Maud's dapper and double-handled fiancee Julian Manning-Richards ("he comes form Bugolaland...of fine old Imperial stock")

Then there's Frank Mason, Socialist son of the murdered man (to my mind his thinking is too loose to be dignified, if you will, with the term Marxist), who, in the tradition of classic British mystery, is always tediously spouting off about the rights of the working man and in the process is made to look rather an ass for doing so.  Take that, you troublesome, estates taxing leftists!  To be sure, this is the kind of thing that did tend to turn off people like Raymond Chandler and Julian Symons, but it's much in keeping with classic British mystery tradition.

American hardcover edition
if you think this an
atrocious over recall that
this was the era of acid and
Yellow Submarine, though
the novel itself could have
been published during
 the age of art deco
Before Henry, with Emmy's help, cracks this complicated case there will be another death, but eventually order will be restored, for the most part, in rather a satisfying way.  Murder Fantastical is the quintessence of cozy crime: smartly, though not showily, written, with a solid puzzle that the reader has a perfectly fair chance of solving for herself.  All in all it makes a most pleasant sojourn to a comfortable if complacent corner of England, possibly imaginary, wherein many of us, suffering the buffets of modern life, like to spend a little time, at least in books.

Fifty years ago Anthony Boucher selected the novel as one of his 13 favorites of 1967 (along with Catherine Aird's A Most Contagious Game, Charlotte Armstrong's Lemon in a Basket and Emma Lathen's Murder Against the Grain); and it's not at all surprising that he did so.  The classic crime fiction loving Boucher called it a "faultlessly plotted and clued puzzle, rich in humor, character and sheer Englishness.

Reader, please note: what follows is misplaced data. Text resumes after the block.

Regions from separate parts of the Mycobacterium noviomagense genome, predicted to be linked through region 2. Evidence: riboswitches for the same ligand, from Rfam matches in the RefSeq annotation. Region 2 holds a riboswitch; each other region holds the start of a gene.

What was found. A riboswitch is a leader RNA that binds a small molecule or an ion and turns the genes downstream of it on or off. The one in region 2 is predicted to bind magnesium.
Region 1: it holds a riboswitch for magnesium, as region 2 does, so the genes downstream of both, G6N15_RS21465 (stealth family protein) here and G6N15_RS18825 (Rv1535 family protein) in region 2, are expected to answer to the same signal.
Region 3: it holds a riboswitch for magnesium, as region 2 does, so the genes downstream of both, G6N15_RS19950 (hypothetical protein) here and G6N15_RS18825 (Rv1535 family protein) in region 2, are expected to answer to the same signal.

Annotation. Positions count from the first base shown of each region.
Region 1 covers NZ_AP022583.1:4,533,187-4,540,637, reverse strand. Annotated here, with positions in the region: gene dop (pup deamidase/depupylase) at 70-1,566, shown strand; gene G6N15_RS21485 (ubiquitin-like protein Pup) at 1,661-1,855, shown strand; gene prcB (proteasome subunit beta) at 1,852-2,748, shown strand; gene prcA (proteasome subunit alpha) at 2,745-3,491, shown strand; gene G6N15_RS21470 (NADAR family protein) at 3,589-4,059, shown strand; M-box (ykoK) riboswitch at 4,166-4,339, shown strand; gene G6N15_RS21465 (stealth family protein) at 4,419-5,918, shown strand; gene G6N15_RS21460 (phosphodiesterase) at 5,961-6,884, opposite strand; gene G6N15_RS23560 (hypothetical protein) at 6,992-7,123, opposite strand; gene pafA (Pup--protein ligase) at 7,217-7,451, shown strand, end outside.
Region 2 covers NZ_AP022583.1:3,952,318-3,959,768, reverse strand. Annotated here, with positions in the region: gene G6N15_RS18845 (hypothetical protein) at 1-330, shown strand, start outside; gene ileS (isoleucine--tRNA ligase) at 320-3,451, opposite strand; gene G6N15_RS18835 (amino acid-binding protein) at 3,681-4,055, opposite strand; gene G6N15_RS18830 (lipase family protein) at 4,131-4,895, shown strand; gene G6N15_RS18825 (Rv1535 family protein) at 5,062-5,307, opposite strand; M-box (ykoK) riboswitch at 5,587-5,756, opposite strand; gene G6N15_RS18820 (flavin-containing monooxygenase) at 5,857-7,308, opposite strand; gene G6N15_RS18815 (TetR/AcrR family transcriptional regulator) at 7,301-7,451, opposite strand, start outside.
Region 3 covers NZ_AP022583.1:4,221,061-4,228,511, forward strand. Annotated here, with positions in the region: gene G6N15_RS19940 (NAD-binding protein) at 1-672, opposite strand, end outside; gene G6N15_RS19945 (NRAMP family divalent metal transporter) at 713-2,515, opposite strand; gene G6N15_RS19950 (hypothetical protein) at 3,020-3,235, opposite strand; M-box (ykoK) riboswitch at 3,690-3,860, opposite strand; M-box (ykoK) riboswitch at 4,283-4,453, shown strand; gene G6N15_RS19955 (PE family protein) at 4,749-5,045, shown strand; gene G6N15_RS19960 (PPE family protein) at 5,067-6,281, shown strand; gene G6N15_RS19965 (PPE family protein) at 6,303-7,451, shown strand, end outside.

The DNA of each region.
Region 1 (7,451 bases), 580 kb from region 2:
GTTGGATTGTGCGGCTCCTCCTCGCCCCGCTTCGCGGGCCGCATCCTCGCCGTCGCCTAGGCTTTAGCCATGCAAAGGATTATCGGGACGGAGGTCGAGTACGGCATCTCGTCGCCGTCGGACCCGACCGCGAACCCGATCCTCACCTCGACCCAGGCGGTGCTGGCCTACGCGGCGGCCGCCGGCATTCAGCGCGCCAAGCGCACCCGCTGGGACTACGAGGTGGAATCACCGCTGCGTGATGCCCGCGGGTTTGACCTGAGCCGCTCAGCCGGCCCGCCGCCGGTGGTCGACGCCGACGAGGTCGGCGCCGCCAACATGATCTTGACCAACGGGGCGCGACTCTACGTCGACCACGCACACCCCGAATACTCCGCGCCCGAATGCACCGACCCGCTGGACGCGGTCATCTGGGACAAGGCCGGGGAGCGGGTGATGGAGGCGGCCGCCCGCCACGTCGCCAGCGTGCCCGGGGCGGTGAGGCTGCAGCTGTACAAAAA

While it's not up to the level of Agatha Christie's best work as a puzzle (to be sure, comparatively few books are), it's certainly as "English" as they come, in the sense that fans of classic mystery will readily appreciate--a true Anglophile's delight.

Coming soon: some more on Moyes place in the genre and her background too.  How much did Murder Fantastical actually draw on real life?


  1. It's at least half a century since last I thought of Patricia Moyes. Thank you very, very much indeed for the reminder. She was far from my favorite GADer, but she was (I thought at the time) well worth reading.

  2. You are welcome! When I'm reminding someone of an author after a half-a-century, I consider that I am doing my job! As I will discuss, she used to be rather highly regarded in the US, and I think she wasa good choice for revival.

  3. I enjoyed all of her mysteries when I was younger, and have re-read a few recently and enjoyed them. I have copies of all of them still. Now I look forward to rereading this one.

    1. I'm going back through some of her books and enjoying them, though the thriller stuff in some of the later ones doesn't thrill me.

  4. Great book! I've yet to find a Moyes book that surpasses this one. Of all her novels this seems to be the most popular and well reviewed on the vintage mystery blogs. There at least five more posts I know of including mine (a very brief one for a change) that were all written in the past two years.

    1. Yes, I felt a bit guilty doing a post on a book that has been rather blogged already, but I thought I had some new things to say about Moyes, with her coming back in print. Same reason I haven't actually tended to blog that much Christie, concentrating on some of her more obscure numbers, like Parker Pyne and Destination Unknown.

  5. I loved this book. The scene where the strangely garbed retired cleric marches to a neighbor's house with clarinet in hand and requests butter still makes me laugh.

    1. Yes, there are some funny bits in there, I thought I might mention some in a later post. There's some connection to her family too!

  6. Loved her back in the day. And this is one of the best. Henry and Emmy made a great pair.

    1. I'm glad Henry broke rules to include Emmy in the fun, if you will.

  7. I remember this book very well, not the least because of the family. Glad to see it reviewed and revived.

  8. I've never read any Moyes -- probably because, as you say, she seems to fall more into the Silver Age than GAD and so I've rarely seen anything about her on the GAD blogs I follow. Is there a particular title I should keep an eye out for? I remmber Rue Morgue Press having a couple in their stable, so they might still be available somewhere...

    1. Try Johnny Under Ground or Many Deadly Returns/Who Saw Her Die? perhaps.

    2. I've found a copy of Many Deadly Returns, shall attempt to get to it sooner rather than later -- thanks for the tip.